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against the expectation that he should "go journeys of picory" or "run from cape to cape and from place to place for the pillage of ordinary prizes."[1] This was written in reply to criticism occasioned by his failing to loot Guiana in 1595, yet, it is representative of Ralegh's beliefs and policy at all times. He was inspired by his vision of the "Empire"; his life and resources were dedicated to it: "poured out on enterprises whose ends, as he well knew, were far out of sight and beyond the finish of his life"[2] . Such was the power of his vision.

A man of such stature about the court was certain to arouse enmity and envy. His position was very high, but it depended only on the Queen's favour, and that had been known to change. Before the final disgrace of 1592 (final as far as the personal allusion in Summers Last Will and Testament is concerned), rivalries, scandal and attacks against him had already started to worry him, and the Queen's favour had already appeared clouded over once, in 1588-1589, when Ralegh retired for some time to his estates in Ireland, and rumour had it that he was out of favour. This visit to Ireland coincides with the beginning of the rise of Essex's star and was probably due to the Queen's preference for the younger favourite.

The rivalry between Ralegh and Essex had culminated in a challenge to a duel late in 1588, and gossip had it that "My Lord of Essex hath chased Mr. Ralegh from the court".3] According to Ralegh himself his "retreat from the court was upon good cause, to take order for my prise", although by denying the truth of the rumours of disfavour, he actually proves that such rumours were spreading.[4]

It is during his voluntary exile in Ireland in 1588-89 that Ralegh meets Spenser again, and their acquaintance develops into friendship. Spenser describes the meeting in Colin Clout (60-91, 163-174 passim), and it is on this occasion that Ocean's song was:

"O...all a lamentable lay
Of great unkindness, and of usage hard
Of Cynthia, the Ladie of the Sea." (164-6)

This phase in Ralegh's court career must be the one alluded to as "the Ocean of adversitie" by Summer, although in Summers Last Will and Testament no clear distinction is made between this adversity and Ralegh's obscurity previous to his rise at court. The name Ocean points to the year 1589. In fact, while there is early evidence for the nickname and symbol of "Water" for Ralegh, "Ocean" appears only in Spenser and in The Ocean to Cynthia. So we cannot refer the allusion to Ocean to an earlier date than 1589.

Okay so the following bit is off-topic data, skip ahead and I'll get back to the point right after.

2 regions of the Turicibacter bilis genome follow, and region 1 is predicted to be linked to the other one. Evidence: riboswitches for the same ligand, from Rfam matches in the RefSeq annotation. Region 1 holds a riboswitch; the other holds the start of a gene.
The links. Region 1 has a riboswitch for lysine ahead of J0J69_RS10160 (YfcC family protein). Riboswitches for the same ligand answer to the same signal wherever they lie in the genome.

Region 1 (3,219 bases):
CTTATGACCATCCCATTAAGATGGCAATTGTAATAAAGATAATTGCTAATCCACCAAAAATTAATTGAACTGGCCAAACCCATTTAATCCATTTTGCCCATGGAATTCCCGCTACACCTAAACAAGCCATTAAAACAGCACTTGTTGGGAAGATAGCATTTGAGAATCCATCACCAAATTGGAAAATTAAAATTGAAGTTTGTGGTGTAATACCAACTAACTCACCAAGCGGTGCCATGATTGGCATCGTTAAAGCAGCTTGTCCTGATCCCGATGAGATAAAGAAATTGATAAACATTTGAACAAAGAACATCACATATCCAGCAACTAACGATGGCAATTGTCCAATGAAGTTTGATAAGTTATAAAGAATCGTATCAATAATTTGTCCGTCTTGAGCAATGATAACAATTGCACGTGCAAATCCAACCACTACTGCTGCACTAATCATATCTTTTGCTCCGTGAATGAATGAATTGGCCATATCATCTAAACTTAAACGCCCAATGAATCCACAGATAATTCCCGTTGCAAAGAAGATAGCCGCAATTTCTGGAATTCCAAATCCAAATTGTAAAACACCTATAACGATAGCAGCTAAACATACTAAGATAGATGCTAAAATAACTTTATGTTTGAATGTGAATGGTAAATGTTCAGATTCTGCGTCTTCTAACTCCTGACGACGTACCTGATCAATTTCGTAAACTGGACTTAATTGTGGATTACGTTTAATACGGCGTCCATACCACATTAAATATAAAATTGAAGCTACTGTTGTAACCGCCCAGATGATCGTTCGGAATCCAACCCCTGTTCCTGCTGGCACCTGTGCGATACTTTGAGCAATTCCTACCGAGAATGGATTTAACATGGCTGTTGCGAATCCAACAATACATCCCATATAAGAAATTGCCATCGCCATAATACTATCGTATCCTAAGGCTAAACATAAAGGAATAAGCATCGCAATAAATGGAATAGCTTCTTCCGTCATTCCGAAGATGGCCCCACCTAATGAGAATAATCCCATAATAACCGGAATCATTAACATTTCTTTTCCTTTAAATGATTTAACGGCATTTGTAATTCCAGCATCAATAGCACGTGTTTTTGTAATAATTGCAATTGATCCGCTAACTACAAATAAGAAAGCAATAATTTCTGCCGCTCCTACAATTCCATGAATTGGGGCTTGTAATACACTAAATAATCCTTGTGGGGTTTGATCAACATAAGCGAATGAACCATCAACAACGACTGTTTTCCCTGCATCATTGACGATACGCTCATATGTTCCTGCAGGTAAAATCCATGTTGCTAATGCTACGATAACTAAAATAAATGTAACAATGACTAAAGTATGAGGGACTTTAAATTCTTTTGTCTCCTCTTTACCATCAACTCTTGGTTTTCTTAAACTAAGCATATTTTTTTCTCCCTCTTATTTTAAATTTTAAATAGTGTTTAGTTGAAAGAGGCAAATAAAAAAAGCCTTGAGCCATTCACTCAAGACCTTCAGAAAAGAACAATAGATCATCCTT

As for the date of The Ocean to Cynthia, the year is uncertain, 1589 and 1592 being both likely alternatives. Miss Latham leaves the question open, while Mr. Oakeshott favours strongly the late summer of 1592[5]. However, whatever the date for the extant version of The Ocean to Cynthia, Spenser's mention of Ocean certainly refers to Ralegh in 1589, and must refer to a version of this poem.

After the disgrace of 1592 Ralegh was not received by the Queen again until 1596, long after Summers Last Will and Testament. Besides, after this reconciliation Ralegh did not lose the Queen's favour again. Therefore the poem mentioned by Spenser, and alluded to by Nashe, must be one written, under the name of Ocean, to Cynthia, on the occasion of an estrangement of Ralegh from the Court previous to the disgrace of 1592.

"My boddy in the walls captived,
Feels not the wounds of spiteful envy" (XXIII, p.24)[6]
wrote Ralegh during his imprisonment of 1592. The position of favour he had achieved notwithstanding his obscure origins, and his love of the limelight, rendered him all the more vulnerable. His rich many-sided personality made him participate in several fields of activity, and he was exposed to criticism on account of all of them. His "low birth" owever, was one of the easiest targets for his enemies.

A good example of the darts of "spiteful envy" is in the letter which the Earl of Essex wrote to Sir Edward Dyer, in July 1587; it relates the Earl's outburst against "that knave Ralegh"[7]; Essex writes:

"She [the Queen] taking hold of one word, (Disdain), said there was no cause why I should disdain near as I could I did describe unto her what he had been and what he was: and then I did let her see whether I had cause to disdain his competition of love: I spake what of grief and choler as much against him as I could".[8]
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1. Op. cit., p381 (the letter dedicatory).

2. E. THOMPSON, Sir Walter Ralegh, London, Macmillan, 1935, p.103

3. Quoted in W. OAKESHOTT, op. cit., p. 36

4. Ibidem, p. 37

5. See Miss Latham's introduction to Ralegh's Poems, cit. pp. XXXV-XLV, and W. Oakeshott, The Queen and the Poet, cit. pp. 133-8. The allusion to Ralegh as Ocean in Summers Last Will and Testament has not been mentioned by any of the critics.

6. All the quotations are from Ralegh's Poems edited by A. Latham, 1951; the indications of number and page are in brackets after each quotation.

7. Quoted in OAKESHOTT, op. cit., p. 28

8. Quoted in M. C. BRADBROOK, op. cit., p. 35

The copyright of this thesis belongs to the author Maria-Luisa Minio-Paluellounder the terms of the United Kingdom Copyright Acts. Due acknowledgement must always be made of the use of any material contained in, or derived from, this thesis.